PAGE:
A team of researchers from Ben-Gurion University of the Negev (BGU) have accomplished a breakthrough in controlling light to render an object, such as an optical chip, invisible.
According to the latest study published in Nature Scientific Reports, the team conceived a new technique that deflects and disperses light away from a "cloaking" chip surface so it is not spotted.
An operational cloaking chip can be an extension of the standard technologies such as radar-absorbing dark paint used on stealth aircraft, surface cooling to minimize electromagnetic infrared emissions, local optical camouflage, or electromagnetic wave scattering.
These results open the door to new integrated photonic devices, harnessing electromagnetic fields of light at nanoscale for a variety of applications from on-chip optical devices to all-optical processing. We showed that it is possible to bend the light around an object located on the cloak on an optical chip. The light does not interact with the object, thus resulting in the object's invisibility.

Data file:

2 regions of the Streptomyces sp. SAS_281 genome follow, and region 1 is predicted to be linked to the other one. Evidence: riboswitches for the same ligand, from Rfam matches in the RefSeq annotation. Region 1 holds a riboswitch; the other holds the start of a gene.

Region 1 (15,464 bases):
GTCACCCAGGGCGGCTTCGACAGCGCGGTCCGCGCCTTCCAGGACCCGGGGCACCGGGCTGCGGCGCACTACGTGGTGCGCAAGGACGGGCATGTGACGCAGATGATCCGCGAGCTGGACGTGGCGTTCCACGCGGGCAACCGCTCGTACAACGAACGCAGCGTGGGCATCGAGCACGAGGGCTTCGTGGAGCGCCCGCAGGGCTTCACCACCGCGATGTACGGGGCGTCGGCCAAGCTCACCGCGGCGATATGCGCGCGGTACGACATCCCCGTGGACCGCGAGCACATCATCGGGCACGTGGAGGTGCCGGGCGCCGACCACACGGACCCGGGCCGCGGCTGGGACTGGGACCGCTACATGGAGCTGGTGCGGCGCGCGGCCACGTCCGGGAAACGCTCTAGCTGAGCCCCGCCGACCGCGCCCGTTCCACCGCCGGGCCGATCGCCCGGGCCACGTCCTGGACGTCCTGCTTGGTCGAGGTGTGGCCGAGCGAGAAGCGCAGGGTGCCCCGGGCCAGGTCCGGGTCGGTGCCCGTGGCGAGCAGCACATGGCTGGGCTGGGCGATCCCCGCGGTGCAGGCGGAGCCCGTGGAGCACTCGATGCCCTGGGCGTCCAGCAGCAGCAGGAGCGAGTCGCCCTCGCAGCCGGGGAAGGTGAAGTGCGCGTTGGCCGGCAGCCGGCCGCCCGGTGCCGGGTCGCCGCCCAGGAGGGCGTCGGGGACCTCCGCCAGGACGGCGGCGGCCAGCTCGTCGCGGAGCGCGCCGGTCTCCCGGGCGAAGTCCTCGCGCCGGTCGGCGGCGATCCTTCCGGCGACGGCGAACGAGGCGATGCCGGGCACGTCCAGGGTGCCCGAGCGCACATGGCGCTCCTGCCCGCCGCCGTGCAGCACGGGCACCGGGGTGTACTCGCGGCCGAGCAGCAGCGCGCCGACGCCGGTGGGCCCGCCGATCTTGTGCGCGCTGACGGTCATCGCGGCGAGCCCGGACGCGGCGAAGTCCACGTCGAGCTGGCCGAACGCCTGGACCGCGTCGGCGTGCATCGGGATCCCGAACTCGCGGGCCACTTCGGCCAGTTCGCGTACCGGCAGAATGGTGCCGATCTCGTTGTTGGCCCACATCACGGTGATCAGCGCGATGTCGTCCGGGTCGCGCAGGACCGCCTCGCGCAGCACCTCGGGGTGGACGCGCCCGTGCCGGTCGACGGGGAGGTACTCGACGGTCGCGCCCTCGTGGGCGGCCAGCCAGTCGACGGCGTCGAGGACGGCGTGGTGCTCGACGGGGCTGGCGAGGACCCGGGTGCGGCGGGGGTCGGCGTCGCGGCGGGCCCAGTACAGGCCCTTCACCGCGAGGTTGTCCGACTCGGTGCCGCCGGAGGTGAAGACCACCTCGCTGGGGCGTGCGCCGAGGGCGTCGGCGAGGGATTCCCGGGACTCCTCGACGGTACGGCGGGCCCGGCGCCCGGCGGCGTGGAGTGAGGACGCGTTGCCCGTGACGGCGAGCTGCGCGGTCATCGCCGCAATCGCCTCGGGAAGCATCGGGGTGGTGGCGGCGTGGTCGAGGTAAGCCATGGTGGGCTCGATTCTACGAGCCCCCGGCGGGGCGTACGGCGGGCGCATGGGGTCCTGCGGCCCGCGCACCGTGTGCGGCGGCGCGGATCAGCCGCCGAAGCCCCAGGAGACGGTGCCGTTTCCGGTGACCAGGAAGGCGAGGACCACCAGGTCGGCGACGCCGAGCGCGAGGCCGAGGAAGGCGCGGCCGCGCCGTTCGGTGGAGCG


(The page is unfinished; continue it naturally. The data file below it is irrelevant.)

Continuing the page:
Dr. Alina Karabchevsky, Head of The Light-on-a-Chip Group, BGU
The subsequent step is for the researchers to overcome the major challenge of creating a prototype.